‘Black history is American history’: Community discusses importance of Black History Month
Gabrielle Penna | Wednesday, February 17, 2021
In celebration of Black History Month, Notre Dame professors have pledged themselves to educate students of all studies on issues related to art, monuments and material culture, segregation and integration, civil rights, race and politics, race and ethnicity and race and human behavior.
One of these professors, Dory Mitros Durham, associate director of the Klau Center for Civil and Human Rights in the Keough School of Global Affairs, voiced her desire to see a change in perspective from the Notre Dame community. Durham said that in looking at an institution’s stance on social concerns, one must identify first what makes them different. What makes Notre Dame different, to her, is “our Catholic mission.”
Because of the University’s faith-driven mission, Durham encourages students, faculty and administrators to, along with her, “put racial justice front and center, making it imperative to our faith.”
Durham said “reframing and retaking this issue as one that is inescapable for us as a Catholic institution” adds necessary urgency to the problem. With faith, Durham believes the Notre Dame community can address the inequalities that persist in society.
Transitioning to the significance of BHM in 2021, Durham addressed the social unrest of 2020. She noted the critical change last year brought,
“It had been a year where people who weren’t necessarily paying attention to racial justice issues were now paying attention — at least a little bit,” Durham said.
On the other hand, she stated that “people who were paying attention are now paying attention at a much deeper level.”
Even so, Durham said it is ludicrous to tie this issue to 2020 alone. Racial injustice is no new topic; for decades, there have been documented, racially motivated police killings.
“It seems almost silly to be talking about the emergency of social justice in a 400+ year struggle in the United States,” Durham said.
Durham then said that although 2020 is over, the fight for racial equality is far from that. As coverage of these events slowly leans off, Durham reiterated that the problem of racial injustice still exists. She said Notre Dame students are called to get involved, if not fully dedicating themselves to the issue, then by finding ways to get more people involved.
Durham believes students should do what they can in the time they have. She encouraged them to “take every moment of opportunity to grab the attention of those who are willing to be apart of this movement for racial equality.”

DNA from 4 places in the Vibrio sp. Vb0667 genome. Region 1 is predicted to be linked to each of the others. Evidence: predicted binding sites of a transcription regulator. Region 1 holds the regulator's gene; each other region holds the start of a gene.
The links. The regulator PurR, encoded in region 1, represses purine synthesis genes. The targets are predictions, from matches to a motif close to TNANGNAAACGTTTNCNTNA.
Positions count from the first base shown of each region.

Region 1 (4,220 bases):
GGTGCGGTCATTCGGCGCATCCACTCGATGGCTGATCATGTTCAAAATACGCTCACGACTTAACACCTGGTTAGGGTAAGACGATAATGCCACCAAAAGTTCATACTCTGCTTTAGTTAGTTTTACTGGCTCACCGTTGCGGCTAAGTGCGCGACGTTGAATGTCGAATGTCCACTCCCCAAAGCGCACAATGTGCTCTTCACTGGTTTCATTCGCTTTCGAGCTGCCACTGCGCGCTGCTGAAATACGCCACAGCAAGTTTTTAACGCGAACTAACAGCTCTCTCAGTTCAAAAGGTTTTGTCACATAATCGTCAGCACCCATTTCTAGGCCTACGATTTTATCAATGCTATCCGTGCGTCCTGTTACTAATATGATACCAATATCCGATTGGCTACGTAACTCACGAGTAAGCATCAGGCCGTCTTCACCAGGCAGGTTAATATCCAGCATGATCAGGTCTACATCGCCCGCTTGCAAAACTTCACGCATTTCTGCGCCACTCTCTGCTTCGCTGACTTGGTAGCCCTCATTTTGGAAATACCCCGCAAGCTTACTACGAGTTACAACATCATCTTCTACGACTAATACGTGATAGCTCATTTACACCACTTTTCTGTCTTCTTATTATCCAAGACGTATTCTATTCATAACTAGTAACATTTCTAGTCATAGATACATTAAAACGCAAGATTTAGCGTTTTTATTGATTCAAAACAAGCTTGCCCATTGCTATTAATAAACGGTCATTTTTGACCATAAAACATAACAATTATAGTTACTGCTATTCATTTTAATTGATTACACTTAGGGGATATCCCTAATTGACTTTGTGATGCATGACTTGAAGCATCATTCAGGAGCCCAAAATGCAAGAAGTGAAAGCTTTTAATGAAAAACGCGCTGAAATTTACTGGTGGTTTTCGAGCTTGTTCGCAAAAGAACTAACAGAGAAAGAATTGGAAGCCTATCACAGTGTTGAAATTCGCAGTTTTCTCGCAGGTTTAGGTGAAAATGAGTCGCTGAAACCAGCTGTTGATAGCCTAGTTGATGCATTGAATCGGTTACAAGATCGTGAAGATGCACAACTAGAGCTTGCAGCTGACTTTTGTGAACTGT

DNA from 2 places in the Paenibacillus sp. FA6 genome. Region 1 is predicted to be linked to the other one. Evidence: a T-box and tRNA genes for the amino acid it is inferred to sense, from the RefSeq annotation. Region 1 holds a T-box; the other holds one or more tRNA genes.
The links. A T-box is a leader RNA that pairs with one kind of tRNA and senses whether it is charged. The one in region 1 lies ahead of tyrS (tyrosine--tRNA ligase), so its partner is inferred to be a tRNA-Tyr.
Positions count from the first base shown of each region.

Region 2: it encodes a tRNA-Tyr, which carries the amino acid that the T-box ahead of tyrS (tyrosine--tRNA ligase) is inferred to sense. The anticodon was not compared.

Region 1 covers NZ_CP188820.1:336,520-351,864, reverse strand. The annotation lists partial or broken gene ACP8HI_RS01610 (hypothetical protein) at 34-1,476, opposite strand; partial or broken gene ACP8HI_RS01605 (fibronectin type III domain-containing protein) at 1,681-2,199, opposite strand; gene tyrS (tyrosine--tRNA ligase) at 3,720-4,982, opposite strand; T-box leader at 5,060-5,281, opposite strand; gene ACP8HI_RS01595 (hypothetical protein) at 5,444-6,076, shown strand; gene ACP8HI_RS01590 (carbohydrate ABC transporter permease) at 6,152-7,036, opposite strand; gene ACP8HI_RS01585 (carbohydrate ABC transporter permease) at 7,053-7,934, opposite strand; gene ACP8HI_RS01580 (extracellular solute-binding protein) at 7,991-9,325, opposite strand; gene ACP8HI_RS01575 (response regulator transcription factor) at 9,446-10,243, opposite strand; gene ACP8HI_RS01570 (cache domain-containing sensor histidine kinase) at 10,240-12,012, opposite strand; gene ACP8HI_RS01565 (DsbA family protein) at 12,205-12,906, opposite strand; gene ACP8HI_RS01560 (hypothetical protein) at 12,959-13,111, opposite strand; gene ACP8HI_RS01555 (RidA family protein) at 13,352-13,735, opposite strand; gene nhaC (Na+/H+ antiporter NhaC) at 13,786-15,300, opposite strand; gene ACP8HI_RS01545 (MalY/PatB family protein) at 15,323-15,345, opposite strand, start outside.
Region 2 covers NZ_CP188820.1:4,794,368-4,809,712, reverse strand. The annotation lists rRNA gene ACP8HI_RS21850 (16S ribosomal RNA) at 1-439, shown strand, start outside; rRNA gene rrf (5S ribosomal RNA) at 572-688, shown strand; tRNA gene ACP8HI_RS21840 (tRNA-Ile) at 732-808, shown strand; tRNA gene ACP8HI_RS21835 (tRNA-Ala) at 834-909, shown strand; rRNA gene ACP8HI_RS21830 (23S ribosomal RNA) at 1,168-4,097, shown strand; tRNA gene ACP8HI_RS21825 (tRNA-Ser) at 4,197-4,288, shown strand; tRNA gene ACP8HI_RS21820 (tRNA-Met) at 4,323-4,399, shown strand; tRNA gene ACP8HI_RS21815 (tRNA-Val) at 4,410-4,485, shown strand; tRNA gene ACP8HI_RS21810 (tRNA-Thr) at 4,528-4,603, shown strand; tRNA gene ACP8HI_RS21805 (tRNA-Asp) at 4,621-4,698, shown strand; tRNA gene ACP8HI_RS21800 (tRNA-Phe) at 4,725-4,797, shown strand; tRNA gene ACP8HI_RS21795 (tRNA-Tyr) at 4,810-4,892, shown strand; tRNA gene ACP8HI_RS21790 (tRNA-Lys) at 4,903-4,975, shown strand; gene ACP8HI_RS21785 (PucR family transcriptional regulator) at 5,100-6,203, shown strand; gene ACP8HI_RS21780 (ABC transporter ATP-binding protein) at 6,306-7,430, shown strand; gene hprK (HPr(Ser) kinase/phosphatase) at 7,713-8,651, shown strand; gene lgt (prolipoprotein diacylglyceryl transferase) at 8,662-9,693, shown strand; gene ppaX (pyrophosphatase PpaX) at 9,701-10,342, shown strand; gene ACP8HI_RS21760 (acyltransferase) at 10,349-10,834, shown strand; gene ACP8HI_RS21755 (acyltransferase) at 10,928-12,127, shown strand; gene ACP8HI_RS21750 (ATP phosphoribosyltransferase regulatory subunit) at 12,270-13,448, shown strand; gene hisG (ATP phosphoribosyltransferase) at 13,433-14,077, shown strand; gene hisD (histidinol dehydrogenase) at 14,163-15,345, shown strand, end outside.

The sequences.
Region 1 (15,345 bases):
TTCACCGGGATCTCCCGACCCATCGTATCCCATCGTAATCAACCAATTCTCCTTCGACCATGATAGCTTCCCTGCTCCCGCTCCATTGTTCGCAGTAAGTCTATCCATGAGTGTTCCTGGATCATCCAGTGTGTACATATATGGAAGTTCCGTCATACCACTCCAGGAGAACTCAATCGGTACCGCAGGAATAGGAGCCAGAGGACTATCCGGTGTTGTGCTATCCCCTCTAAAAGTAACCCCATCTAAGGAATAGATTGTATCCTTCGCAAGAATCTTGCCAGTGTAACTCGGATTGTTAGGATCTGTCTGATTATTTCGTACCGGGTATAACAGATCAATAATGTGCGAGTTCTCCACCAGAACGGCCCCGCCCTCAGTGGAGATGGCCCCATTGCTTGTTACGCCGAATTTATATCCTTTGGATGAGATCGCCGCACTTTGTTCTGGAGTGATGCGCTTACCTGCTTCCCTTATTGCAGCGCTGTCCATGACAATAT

In addition, she said she would remind students that there are professors on campus at all times, willing to talk and educate. Professors in these fields “do not exist just when there are protests out on the quads,” she said.
Even so, she cautions students who seek to celebrate this month to not “think that [you] can just section this off and do a little something with it for a while and then move on.”
Korey Garibaldi, assistant professor of American Studies, echoed Durham’s sentiments on the importance of viewing Black history outside of the month of February.
“Black history is American history and transnational history,” he said. “It is not something that is limited to a month or a particular course.”
Garibaldi explained the benefits of thinking about Black history all the time.
“If Black history isn’t something that is conceptualized as one month, there becomes a stronger opportunity to facilitate and encourage racial pluralism,” Garibaldi said.
Although often forgotten about, it is the seemingly insignificant actions, that have the power to create positive change, Garibaldi said. Among these actions is taking into consideration what is taught in the classroom.
“We all have to make sure we are not teaching racially homogenous curriculums,” he said.
These subtle changes — thinking in terms of how communities and institutions are conceptualized — which stem from a collective effort, allow for social progress, Garibaldi said.
Transitioning to the responsibilities Notre Dame students have, Garibaldi urged each member of the community to ask themselves the following: “How diverse are your reading habits, social habits and professional habits?”
Doing so, in addition to “speaking up, thinking about the ways that different experiences can be represented, and taking that message out into the world,” is how Garibaldi believes real change manifests.
N’Kaela Webster, senior and president of the Black Student Association (BSA), said the organization’s goal is to bring further awareness to Black history and host tri-campus events at Notre Dame to bring the community together.
Webster said she calls on individual action and motivation. She said true education begins with the individual “wanting to know more and then pursuing different opportunities to do so.”
Webster recommended students stay up to date with the activities BSA and the various clubs that fall under BSA host throughout the academic year.
Although the COVID-19 restrictions make it challenging for clubs to continue hosting events, the lack of in-person events should not be an excuse to not pursue education on racial injustice, Webster said, as there are still platforms to use for continuous education — including the pages black@nd on Instagram, YouTube and Facebook. All are easily accessible resources Webster said “everyone should be using.”
The most important aspect that this month highlights, Webster said, is the importance of “bringing everyone together.”